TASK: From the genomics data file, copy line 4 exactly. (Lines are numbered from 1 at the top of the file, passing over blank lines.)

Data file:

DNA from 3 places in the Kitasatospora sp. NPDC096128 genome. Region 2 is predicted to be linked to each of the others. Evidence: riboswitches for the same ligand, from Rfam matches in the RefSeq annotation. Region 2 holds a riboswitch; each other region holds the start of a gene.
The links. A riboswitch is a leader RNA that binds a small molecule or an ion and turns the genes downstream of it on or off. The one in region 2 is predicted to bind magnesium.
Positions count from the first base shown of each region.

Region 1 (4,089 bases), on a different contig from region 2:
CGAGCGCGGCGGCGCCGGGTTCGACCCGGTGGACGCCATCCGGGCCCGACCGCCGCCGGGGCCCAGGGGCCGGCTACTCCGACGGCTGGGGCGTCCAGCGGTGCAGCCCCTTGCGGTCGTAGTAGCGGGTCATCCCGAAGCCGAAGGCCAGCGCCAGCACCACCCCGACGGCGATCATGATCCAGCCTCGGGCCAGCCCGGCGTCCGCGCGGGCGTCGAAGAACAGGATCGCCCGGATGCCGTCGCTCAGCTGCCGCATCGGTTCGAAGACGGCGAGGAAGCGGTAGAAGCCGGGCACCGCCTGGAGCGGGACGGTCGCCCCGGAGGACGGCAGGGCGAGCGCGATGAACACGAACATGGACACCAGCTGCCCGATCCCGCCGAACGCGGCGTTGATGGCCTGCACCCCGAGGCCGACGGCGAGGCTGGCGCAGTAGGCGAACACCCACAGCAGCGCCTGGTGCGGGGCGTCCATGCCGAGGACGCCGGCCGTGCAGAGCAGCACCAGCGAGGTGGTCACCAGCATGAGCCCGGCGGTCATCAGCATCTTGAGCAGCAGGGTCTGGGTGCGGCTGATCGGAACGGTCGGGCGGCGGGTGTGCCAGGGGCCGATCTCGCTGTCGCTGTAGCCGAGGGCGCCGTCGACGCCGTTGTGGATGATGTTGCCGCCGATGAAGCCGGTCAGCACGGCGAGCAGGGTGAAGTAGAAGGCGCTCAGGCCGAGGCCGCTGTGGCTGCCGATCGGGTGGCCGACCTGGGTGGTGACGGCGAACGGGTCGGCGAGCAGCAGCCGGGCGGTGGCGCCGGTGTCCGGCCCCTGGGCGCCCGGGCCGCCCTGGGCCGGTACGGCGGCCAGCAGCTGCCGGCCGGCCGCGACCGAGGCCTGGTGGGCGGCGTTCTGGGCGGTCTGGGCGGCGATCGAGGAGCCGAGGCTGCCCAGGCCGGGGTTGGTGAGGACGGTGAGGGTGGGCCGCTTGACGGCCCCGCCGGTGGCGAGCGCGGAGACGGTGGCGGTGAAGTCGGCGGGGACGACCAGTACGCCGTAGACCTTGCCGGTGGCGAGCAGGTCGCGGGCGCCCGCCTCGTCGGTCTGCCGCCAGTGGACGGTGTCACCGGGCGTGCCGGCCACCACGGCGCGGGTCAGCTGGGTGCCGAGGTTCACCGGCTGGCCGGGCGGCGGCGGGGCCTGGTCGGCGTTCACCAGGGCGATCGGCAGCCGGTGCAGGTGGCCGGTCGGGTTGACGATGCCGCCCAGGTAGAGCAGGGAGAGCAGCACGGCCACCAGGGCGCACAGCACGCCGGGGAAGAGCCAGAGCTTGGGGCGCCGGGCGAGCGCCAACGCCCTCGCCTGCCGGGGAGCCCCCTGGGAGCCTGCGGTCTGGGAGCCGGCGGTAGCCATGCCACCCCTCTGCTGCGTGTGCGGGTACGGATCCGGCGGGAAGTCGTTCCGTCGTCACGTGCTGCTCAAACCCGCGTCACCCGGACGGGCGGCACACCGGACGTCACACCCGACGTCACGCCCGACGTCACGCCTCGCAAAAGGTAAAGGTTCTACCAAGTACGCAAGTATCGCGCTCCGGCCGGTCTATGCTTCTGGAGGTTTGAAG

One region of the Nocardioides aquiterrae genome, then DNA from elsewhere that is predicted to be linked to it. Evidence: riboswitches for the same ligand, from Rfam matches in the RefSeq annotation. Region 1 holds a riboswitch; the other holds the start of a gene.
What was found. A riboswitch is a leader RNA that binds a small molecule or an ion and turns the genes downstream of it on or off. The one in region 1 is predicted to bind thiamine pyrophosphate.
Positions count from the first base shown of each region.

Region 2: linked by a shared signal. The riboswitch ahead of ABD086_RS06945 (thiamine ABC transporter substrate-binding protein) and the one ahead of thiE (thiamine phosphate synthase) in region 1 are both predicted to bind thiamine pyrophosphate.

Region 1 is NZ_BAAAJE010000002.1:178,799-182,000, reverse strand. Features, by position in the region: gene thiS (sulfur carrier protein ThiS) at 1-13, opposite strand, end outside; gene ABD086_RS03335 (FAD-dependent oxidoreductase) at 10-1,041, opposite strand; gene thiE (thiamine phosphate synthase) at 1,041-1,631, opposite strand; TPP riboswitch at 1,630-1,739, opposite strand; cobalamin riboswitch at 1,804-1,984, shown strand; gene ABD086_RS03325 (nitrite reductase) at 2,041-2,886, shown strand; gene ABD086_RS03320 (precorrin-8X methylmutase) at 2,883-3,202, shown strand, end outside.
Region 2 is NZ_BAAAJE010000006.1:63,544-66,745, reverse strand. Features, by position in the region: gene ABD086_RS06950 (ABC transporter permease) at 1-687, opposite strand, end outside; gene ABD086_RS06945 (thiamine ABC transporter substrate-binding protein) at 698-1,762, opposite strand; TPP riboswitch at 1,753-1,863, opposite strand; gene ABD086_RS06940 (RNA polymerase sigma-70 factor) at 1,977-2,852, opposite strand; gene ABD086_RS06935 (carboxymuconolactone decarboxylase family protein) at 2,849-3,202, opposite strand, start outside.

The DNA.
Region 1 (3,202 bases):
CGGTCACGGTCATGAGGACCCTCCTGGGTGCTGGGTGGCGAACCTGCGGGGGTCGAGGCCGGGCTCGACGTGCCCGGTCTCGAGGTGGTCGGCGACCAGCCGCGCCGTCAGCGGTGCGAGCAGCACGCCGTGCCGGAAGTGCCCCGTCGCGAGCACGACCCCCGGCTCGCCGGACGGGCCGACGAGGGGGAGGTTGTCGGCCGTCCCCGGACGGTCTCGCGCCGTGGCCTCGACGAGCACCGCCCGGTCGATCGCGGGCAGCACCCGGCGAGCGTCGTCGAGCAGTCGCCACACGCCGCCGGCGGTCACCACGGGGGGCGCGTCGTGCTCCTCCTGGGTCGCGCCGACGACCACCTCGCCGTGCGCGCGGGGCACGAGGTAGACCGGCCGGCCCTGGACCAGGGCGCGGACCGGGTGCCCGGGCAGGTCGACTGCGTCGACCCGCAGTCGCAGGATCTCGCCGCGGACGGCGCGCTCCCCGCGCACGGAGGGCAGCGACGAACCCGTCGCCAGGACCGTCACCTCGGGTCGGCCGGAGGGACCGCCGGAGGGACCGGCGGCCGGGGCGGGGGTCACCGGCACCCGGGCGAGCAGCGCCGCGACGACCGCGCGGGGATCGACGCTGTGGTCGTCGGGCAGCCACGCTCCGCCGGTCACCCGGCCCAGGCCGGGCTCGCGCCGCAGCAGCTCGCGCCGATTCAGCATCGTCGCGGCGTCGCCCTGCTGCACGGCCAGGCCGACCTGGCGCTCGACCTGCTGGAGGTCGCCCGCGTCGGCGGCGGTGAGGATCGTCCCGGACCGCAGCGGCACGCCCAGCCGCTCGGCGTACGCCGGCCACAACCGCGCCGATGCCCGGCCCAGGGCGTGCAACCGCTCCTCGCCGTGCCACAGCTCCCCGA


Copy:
Region 1 (4,089 bases), on a different contig from region 2: